RALEIGH — The Carolina Hurricanes had to wait about 30 extra minutes to truly show up for the 2022-23 season. Once they did, the visiting Columbus Blue Jackets didn’t stand a chance.
Martin Necas had a goal and two assists, Frederik Andersen made 31 saves and the Hurricanes used a suffocating third period to pull away from and beat the Blue Jackets 4-1 in front of a sellout crowd at Wednesday’s NHL season opener at PNC Arena.
“You want to get the win, that’s the first thing,” Hurricanes coach Rod Brind’Amour said. “And then you want to see, ‘Are we starting to play the way we want to?’ That was encouraging toward the end.”
Necas was the player who, perhaps more than anyone, needed to start his season on the right foot, and he did just that.
“I tried to build myself in the summer to be a different player this year,” Necas said, “and obviously it’s good to have this kind of start, especially in a win for the boys.”
Necas created the go-ahead goal late in the second period, using his speed to push back defenders before curling and setting up Brady Skjei for a slap shot that hit Columbus defenseman Zach Werenski in front and went in the Columbus net for a 2-1 Carolina lead with 90 seconds left in the middle frame.
“He put it right on a tee for me,” Skjei said. “I was just trying to hit the net and luckily it went in.”
Necas then got a goal of his own. He forced a turnover on the forecheck and benefited from a scramble in front of Blue Jackets rookie goalie Daniil Tarasov — who made 39 saves after being named Columbus’ opening night starter when No. 1 goalie Elvis Merzlikins fell ill. Derek Stepan poked the puck over to Necas, who shot past a lurching Tarasov to extend the lead to 3-1 at 6:29 of the final period.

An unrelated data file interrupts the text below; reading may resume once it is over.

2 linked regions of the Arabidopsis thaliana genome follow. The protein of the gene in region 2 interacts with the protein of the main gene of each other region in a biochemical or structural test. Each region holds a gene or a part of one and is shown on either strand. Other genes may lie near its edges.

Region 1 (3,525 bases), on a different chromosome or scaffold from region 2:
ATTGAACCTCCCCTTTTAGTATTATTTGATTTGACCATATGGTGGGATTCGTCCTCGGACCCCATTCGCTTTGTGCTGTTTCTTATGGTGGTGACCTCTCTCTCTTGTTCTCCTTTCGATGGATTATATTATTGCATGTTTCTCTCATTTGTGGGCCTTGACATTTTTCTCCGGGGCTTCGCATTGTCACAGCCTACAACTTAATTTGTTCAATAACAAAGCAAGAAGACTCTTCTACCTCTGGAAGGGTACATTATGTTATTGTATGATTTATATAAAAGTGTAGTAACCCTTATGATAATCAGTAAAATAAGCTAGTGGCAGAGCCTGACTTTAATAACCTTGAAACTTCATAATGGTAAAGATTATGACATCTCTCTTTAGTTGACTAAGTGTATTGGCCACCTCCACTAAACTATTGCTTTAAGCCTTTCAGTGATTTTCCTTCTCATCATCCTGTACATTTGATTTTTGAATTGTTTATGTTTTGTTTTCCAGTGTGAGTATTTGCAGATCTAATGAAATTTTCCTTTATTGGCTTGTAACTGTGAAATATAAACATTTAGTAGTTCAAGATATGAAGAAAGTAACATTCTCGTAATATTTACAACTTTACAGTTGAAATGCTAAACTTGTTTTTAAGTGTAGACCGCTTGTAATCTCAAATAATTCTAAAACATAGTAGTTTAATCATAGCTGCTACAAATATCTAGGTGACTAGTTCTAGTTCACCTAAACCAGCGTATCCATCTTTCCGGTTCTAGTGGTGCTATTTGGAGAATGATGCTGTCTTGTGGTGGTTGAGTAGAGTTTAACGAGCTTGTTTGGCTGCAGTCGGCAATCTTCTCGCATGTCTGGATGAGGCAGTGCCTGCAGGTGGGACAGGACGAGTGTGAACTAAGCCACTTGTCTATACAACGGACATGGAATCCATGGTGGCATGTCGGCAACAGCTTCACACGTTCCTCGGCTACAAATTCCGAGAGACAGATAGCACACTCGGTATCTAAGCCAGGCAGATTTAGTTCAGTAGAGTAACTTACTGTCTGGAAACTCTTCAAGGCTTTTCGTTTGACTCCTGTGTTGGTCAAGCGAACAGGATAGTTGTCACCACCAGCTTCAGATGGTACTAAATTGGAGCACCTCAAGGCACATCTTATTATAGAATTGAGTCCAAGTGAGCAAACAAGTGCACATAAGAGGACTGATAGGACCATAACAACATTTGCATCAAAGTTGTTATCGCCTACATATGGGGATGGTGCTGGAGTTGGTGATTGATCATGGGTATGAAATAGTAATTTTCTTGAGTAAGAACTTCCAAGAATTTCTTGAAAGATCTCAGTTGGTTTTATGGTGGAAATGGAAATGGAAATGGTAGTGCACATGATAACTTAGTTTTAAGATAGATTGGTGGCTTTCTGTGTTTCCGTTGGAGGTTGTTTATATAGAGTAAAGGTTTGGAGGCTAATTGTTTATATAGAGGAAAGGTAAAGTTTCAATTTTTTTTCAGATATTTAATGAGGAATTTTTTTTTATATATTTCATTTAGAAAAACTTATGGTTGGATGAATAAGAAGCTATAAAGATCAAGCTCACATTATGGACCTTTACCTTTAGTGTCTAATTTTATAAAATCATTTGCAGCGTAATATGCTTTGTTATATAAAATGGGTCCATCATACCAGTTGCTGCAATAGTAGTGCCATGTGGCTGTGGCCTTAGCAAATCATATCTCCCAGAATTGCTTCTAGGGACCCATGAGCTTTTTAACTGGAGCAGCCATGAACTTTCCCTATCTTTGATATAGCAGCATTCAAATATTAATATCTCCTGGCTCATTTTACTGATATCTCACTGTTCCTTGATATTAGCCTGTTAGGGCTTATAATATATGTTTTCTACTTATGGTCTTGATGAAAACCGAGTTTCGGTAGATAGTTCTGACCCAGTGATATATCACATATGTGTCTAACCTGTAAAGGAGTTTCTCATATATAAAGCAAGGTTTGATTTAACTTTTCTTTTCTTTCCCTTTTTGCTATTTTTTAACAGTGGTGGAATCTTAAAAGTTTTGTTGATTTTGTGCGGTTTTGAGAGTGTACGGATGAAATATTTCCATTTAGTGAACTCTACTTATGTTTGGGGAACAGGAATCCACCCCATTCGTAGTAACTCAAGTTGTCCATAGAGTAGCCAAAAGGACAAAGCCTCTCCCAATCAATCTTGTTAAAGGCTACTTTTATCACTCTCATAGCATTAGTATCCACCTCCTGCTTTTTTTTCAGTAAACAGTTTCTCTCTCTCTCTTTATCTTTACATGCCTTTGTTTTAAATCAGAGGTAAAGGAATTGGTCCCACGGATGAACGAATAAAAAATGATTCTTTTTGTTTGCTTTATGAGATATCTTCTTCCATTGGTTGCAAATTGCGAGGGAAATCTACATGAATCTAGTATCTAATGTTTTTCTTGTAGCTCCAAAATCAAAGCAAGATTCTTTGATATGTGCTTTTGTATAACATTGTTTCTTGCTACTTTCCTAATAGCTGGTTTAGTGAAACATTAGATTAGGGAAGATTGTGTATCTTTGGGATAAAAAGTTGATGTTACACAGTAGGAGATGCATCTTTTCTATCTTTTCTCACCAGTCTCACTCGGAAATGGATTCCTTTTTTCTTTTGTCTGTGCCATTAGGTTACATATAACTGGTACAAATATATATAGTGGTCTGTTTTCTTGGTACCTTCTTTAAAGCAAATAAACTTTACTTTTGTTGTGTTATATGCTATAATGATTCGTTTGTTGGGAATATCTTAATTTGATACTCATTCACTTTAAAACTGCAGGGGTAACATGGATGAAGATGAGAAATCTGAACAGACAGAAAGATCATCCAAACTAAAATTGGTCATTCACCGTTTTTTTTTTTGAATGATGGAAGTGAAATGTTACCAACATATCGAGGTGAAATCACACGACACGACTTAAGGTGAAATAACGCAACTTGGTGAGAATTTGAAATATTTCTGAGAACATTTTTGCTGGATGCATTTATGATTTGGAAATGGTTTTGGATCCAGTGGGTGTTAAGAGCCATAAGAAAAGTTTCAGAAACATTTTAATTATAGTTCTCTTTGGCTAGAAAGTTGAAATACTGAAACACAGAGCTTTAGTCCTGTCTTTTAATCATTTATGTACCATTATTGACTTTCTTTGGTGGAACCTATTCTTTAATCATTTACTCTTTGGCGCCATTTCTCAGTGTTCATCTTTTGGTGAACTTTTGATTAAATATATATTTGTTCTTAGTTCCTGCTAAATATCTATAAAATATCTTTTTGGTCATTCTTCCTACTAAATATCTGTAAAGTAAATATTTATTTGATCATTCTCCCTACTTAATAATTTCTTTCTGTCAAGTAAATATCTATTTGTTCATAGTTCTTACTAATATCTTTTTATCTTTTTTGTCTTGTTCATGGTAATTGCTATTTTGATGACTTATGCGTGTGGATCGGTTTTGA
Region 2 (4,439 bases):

“It was actually my buddy,” Necas said of forcing Czech countryman Jakub Voracek into the turnover. “I think he was just kind of waiting until I’m gonna hold him and get the penalty. Fortunately, I had a good bounce there, the guys made a nice play and I had, basically, an empty net.”
He then assisted on Carolina’s final goal, getting the puck to Andrei Svechnikov for a seemingly harmless shot that trickled through Tarasov at 9:18 of the third for a 4-1 Hurricanes lead.
“We know there’s so much more there,” Brind’Amour said of Necas. “And so for him to just feel good about his game, I think, is gonna be huge.”
In all, Carolina outshot Columbus 20-8 in the third period and 43-32 for the game.
“The first period was a little slow, a little sluggish,” Skjei said. “But we bounced back — I think that’s what this team does — and got to got to our game the second, third period and got a bunch of shots on net.”
After an opening 20 minutes without a goal, Columbus quickly took the lead at the start of the second period.
Hurricanes defenseman Jaccob Slavin wheeled the puck around the boards in the Carolina end to Jesper Fast, but Werenski pinched from the point and forced a turnover. He tapped the puck to Patrik Laine, and the Columbus sniper slid to the right circle and wristed a shot past Andersen for a 1-0 lead just 11 seconds into the middle frame.
That was all the damage Laine — who now has 10 goals in 20 career games against Carolina — would do after he suffered an injury in the second period that knocked him out for the balance of the game.
The Hurricanes answered Laine’s goal quickly.
Sebastian Aho won a puck battle in the Columbus end and the puck squirted out to Seth Jarvis, who headed toward the net and lifted a backhand over Tarasov’s blocker, off the post and in to tie the game at 5:12 of the period.
Notes: Columbus seemed to take the lead in the second period, but Cole Sillinger’s goal was taken off the board after the Hurricanes successfully challenged for offsides. … Necas had the sixth three-point game of his career. … Paul Stastny recorded his first point with the Hurricanes, earning an assist on Svechnikov’s goal. … Defenseman Brett Pesce finished plus-4 on the night. … Defenseman Brent Burns had six shots on goal and 13 shot attempts, both team highs, in his Hurricanes debut. … Both teams went 0 for 2 on the power play.